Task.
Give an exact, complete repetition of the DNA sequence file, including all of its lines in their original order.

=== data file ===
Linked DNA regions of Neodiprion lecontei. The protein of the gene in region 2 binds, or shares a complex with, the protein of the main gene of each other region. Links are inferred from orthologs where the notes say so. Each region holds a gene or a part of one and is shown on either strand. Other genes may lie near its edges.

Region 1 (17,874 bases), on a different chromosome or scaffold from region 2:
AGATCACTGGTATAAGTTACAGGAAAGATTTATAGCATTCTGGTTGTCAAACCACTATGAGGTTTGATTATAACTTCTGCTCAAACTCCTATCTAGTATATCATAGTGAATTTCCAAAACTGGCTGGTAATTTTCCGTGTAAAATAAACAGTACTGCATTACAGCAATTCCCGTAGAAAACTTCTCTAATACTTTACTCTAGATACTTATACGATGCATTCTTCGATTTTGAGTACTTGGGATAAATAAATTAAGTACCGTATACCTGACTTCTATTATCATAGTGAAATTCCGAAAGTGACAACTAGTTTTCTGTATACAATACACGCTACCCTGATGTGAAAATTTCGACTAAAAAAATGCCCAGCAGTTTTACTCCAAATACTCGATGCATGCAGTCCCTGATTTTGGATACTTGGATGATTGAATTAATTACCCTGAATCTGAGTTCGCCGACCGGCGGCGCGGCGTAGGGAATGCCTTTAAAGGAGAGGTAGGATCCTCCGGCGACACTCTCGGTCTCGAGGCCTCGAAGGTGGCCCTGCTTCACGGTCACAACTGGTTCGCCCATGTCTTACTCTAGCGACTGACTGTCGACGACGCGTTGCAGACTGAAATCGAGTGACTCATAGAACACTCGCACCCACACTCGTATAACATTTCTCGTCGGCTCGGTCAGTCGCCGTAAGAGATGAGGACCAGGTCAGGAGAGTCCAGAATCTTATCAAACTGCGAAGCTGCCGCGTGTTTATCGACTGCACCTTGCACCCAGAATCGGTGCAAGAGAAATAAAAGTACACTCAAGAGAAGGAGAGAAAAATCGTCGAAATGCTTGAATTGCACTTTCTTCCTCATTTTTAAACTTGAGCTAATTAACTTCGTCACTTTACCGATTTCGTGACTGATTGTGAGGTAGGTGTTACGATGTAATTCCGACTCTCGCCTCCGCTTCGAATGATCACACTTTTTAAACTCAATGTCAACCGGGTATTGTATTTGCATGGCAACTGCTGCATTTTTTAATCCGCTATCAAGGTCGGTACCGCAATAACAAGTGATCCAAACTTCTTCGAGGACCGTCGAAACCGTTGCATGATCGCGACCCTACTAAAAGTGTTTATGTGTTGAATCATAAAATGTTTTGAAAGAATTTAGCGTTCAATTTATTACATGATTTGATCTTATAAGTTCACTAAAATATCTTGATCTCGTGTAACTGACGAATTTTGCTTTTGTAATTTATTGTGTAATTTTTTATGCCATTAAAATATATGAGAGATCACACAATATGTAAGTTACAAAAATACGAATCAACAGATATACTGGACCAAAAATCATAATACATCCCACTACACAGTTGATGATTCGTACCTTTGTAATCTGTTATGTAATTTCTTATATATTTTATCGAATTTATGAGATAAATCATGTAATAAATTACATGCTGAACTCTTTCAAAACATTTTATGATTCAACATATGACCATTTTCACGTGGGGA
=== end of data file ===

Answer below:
Linked DNA regions of Neodiprion lecontei. The protein of the gene in region 2 binds, or shares a complex with, the protein of the main gene of each other region. Links are inferred from orthologs where the notes say so. Each region holds a gene or a part of one and is shown on either strand. Other genes may lie near its edges.

Region 1 (17,874 bases), on a different chromosome or scaffold from region 2:
AGATCACTGGTATAAGTTACAGGAAAGATTTATAGCATTCTGGTTGTCAAACCACTATGAGGTTTGATTATAACTTCTGCTCAAACTCCTATCTAGTATATCATAGTGAATTTCCAAAACTGGCTGGTAATTTTCCGTGTAAAATAAACAGTACTGCATTACAGCAATTCCCGTAGAAAACTTCTCTAATACTTTACTCTAGATACTTATACGATGCATTCTTCGATTTTGAGTACTTGGGATAAATAAATTAAGTACCGTATACCTGACTTCTATTATCATAGTGAAATTCCGAAAGTGACAACTAGTTTTCTGTATACAATACACGCTACCCTGATGTGAAAATTTCGACTAAAAAAATGCCCAGCAGTTTTACTCCAAATACTCGATGCATGCAGTCCCTGATTTTGGATACTTGGATGATTGAATTAATTACCCTGAATCTGAGTTCGCCGACCGGCGGCGCGGCGTAGGGAATGCCTTTAAAGGAGAGGTAGGATCCTCCGGCGACACTCTCGGTCTCGAGGCCTCGAAGGTGGCCCTGCTTCACGGTCACAACTGGTTCGCCCATGTCTTACTCTAGCGACTGACTGTCGACGACGCGTTGCAGACTGAAATCGAGTGACTCATAGAACACTCGCACCCACACTCGTATAACATTTCTCGTCGGCTCGGTCAGTCGCCGTAAGAGATGAGGACCAGGTCAGGAGAGTCCAGAATCTTATCAAACTGCGAAGCTGCCGCGTGTTTATCGACTGCACCTTGCACCCAGAATCGGTGCAAGAGAAATAAAAGTACACTCAAGAGAAGGAGAGAAAAATCGTCGAAATGCTTGAATTGCACTTTCTTCCTCATTTTTAAACTTGAGCTAATTAACTTCGTCACTTTACCGATTTCGTGACTGATTGTGAGGTAGGTGTTACGATGTAATTCCGACTCTCGCCTCCGCTTCGAATGATCACACTTTTTAAACTCAATGTCAACCGGGTATTGTATTTGCATGGCAACTGCTGCATTTTTTAATCCGCTATCAAGGTCGGTACCGCAATAACAAGTGATCCAAACTTCTTCGAGGACCGTCGAAACCGTTGCATGATCGCGACCCTACTAAAAGTGTTTATGTGTTGAATCATAAAATGTTTTGAAAGAATTTAGCGTTCAATTTATTACATGATTTGATCTTATAAGTTCACTAAAATATCTTGATCTCGTGTAACTGACGAATTTTGCTTTTGTAATTTATTGTGTAATTTTTTATGCCATTAAAATATATGAGAGATCACACAATATGTAAGTTACAAAAATACGAATCAACAGATATACTGGACCAAAAATCATAATACATCCCACTACACAGTTGATGATTCGTACCTTTGTAATCTGTTATGTAATTTCTTATATATTTTATCGAATTTATGAGATAAATCATGTAATAAATTACATGCTGAACTCTTTCAAAACATTTTATGATTCAACATATGACCATTTTCACGTGGGGA